Beef tenderloin is the most prized and costliest beef cut because it's the most tender and has exceptional flavor, yet it's still fairly lean. This part of the cow does well with broiling, a convenient, simple, hands-off cooking method with minimal cleanup. If you have a whole tenderloin roast, cut it into approximately 2-inch thick steaks to broil. If you already have tenderloin steak cuts -- these would be filet mignon or tournedo steaks -- then you're already set for broiling.
Take out the broiling pan from the bottom compartment of your oven. Remove the top piece, line the bottom of the pan with aluminum foil, then put the rack back on and lightly grease it with nonstick cooking spray or cooking oil. Turn the broiler on to preheat about 10 minutes before putting the tenderloin steaks in.
Season the pieces of beef tenderloin with salt, pepper and any other herbs and spices you want to use. If you like your steak to have a little kick, sprinkle on some cayenne powder, curry powder or Cajun seasonings. Dried thyme or rosemary also work well, or brush the top of the steaks with a light coating of barbecue, teriyaki or soy sauce. Don't be heavy-handed, though, or you'll mask the beef's natural flavor.
Place the steaks on the broiling pan's rack. Insert the broiling pan into the broiler, positioned so the top surface of 1-inch-thick tenderloin steaks are 3 inches below the heat source, 2-inch-thick steaks are 4 inches beneath the heat and 3-inch-thick cuts are 5 inches under the heat.
Broil 1-inch-thick steaks for about 15 minutes, turning them over once halfway through, to bring them to 145 degrees Fahrenheit, or approximately medium, the internal temperature recommended by the USDA. Thicker steaks need a little more time. Use a meat thermometer to gauge doneness. If you prefer your steaks cooked differently, cook to 120 F for rare, 130 F for medium-rare, 150 F for medium-well or 160 F for well done.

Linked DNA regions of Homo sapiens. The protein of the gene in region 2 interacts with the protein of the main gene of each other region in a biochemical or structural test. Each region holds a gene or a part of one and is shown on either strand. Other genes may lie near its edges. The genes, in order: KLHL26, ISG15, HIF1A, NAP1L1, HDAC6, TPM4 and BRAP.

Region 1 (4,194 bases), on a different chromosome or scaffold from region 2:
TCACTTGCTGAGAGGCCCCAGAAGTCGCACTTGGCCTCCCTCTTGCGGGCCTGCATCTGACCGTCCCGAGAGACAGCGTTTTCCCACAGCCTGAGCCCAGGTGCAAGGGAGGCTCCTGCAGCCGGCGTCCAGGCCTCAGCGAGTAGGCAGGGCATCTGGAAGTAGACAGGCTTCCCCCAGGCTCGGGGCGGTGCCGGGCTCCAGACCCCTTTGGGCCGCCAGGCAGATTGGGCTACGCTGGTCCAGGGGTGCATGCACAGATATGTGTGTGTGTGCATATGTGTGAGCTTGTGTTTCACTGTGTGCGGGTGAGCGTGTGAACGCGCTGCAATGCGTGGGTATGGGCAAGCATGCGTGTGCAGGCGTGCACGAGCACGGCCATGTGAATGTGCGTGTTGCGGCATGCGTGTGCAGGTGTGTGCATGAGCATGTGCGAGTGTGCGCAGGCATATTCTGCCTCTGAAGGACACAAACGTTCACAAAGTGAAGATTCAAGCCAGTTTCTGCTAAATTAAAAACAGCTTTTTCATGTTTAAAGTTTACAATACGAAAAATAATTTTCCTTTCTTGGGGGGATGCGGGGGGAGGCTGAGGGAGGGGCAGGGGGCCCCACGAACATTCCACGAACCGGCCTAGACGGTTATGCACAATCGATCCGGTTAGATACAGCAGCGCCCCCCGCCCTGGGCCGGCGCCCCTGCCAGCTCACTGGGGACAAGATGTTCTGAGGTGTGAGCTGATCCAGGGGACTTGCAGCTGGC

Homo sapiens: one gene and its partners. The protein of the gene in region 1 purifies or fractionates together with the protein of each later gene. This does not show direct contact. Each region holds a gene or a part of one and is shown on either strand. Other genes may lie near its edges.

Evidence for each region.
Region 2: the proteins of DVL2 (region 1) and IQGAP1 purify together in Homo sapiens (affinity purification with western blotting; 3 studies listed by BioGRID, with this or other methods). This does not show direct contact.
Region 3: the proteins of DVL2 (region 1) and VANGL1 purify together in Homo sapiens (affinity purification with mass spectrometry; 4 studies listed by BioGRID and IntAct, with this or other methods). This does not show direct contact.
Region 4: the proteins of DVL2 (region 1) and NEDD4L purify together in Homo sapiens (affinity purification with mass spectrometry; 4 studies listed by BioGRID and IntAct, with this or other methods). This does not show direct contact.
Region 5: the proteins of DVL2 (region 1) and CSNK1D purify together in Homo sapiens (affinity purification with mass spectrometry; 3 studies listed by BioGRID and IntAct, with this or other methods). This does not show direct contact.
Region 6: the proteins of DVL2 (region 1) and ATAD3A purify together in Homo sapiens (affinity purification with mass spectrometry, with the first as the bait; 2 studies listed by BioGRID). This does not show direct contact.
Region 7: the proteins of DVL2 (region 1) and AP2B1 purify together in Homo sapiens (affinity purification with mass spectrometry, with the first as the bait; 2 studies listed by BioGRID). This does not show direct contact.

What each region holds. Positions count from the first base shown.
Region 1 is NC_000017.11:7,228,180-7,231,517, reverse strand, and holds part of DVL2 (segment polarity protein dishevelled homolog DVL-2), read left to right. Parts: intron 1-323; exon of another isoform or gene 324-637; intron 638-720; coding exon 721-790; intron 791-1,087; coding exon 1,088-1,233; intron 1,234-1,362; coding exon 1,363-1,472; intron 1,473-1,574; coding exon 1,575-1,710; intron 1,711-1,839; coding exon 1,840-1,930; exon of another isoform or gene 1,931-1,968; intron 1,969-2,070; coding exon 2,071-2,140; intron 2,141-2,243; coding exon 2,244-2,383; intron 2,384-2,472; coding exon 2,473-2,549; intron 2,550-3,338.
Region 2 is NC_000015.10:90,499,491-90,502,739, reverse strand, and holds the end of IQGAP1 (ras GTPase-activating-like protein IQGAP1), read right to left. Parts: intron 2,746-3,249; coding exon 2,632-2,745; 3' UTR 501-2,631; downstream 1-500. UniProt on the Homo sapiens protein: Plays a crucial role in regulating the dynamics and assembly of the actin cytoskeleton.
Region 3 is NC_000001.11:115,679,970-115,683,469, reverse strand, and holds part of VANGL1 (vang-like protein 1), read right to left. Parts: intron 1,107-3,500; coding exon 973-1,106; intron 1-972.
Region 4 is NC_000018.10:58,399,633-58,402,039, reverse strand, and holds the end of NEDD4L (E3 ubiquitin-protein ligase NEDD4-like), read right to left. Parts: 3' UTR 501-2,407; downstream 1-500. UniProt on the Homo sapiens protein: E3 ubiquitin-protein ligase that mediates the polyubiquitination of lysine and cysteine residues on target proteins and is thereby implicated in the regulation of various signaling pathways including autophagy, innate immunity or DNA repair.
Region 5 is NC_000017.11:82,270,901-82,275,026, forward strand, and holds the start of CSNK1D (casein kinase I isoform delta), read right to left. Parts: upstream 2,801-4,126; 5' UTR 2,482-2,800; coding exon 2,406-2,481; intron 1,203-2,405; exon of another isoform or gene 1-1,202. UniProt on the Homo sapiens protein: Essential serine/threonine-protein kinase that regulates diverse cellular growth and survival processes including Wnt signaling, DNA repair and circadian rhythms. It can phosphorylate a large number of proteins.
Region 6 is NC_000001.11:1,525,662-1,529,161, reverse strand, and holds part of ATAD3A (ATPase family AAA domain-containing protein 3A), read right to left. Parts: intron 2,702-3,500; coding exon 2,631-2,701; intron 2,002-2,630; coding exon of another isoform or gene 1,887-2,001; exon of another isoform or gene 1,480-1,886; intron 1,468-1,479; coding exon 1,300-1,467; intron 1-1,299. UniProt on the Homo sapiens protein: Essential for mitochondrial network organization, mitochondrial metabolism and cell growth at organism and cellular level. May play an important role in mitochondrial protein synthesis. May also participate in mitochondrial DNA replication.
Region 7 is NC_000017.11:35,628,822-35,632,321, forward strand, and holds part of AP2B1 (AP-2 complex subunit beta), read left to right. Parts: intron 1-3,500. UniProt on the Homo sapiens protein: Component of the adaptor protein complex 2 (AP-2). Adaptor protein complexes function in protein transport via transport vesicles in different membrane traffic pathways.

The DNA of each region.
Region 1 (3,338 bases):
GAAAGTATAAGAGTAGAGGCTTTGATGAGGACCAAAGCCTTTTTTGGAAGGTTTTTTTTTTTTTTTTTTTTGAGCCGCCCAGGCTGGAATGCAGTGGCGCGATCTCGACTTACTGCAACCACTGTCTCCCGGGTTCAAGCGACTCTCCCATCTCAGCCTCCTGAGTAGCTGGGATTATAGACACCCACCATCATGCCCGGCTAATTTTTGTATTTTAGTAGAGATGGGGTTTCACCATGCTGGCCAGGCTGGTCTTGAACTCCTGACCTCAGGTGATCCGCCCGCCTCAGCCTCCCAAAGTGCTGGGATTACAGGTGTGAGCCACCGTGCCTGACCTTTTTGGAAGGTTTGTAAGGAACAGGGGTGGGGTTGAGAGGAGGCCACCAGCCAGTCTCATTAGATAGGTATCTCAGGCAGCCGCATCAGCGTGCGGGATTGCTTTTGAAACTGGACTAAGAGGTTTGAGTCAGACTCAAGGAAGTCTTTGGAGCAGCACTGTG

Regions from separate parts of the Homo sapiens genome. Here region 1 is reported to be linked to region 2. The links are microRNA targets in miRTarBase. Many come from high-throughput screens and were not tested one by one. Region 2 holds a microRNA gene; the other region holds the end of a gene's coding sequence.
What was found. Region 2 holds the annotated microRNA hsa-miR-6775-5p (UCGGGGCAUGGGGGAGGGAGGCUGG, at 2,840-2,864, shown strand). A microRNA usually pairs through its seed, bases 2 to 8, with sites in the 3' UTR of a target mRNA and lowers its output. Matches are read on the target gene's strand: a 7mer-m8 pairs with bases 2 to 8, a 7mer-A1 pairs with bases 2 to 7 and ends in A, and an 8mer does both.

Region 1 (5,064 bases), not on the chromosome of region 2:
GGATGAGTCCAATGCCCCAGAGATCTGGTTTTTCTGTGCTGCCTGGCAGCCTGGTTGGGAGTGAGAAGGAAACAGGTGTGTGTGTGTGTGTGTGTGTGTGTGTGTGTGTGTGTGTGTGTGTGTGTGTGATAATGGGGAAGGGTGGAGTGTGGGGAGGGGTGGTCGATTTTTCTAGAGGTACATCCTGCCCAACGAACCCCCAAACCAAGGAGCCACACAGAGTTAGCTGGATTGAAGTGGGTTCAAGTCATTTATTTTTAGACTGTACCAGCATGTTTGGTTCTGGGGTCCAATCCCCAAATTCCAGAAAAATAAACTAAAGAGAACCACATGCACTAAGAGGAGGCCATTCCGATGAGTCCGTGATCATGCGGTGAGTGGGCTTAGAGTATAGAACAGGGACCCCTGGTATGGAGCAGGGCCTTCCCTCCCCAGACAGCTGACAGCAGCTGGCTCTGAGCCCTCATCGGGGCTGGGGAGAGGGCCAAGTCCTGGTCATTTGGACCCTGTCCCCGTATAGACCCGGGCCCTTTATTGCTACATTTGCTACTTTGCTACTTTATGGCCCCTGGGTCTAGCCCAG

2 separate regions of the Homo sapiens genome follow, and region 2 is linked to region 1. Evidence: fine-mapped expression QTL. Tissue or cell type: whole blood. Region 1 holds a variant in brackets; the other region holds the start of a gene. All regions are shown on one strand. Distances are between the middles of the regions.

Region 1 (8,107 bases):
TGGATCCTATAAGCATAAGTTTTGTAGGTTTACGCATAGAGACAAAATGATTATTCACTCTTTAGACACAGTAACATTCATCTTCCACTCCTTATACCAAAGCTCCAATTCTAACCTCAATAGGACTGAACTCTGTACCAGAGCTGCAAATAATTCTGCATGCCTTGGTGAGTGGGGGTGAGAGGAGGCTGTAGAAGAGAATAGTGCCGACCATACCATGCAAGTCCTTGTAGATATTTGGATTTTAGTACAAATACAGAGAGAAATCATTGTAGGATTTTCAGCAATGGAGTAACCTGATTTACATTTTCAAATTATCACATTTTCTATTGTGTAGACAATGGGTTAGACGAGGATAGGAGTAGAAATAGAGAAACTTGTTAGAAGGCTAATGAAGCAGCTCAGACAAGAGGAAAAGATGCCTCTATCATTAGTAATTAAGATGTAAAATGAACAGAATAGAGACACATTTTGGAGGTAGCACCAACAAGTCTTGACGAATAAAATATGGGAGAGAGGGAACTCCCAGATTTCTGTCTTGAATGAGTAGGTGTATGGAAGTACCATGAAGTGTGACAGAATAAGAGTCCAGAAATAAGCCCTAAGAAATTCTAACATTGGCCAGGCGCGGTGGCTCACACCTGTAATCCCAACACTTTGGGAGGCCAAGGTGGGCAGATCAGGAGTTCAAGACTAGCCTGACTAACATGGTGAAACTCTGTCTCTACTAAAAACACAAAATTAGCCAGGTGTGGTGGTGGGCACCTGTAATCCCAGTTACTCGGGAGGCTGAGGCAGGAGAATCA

Remove the tenderloin steaks from the broiling pan promptly to prevent overcooking them. Move them onto a plate to rest for about 10 minutes so the internal juices can be reabsorbed into the muscle fibers. Otherwise, they leak out when you slice the meat, depriving it of flavor and juiciness.
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- Refrigerate your beef tenderloin until cooking to keep it out of the bacterial "danger zone," which is above 40 F. If you cut a tenderloin roast into multiple steaks and aren't going to cook them all within three to five days of purchase, wrap the leftovers in airtight packaging and freeze them.
Eric Mohrman is a food and drink, travel, and lifestyle writer living in Orlando, Florida. He has professional experience to complement his love of cooking and eating, having worked for 10 years both front- and back-of-house in casual and fine dining restaurants. He has written print and web pieces on food and drink topics for Visit Florida, Orlando Style Magazine, CrushBrew Magazine, Agent Magazine, Dollar Stretcher Magazine, The 863 Magazine and other publications.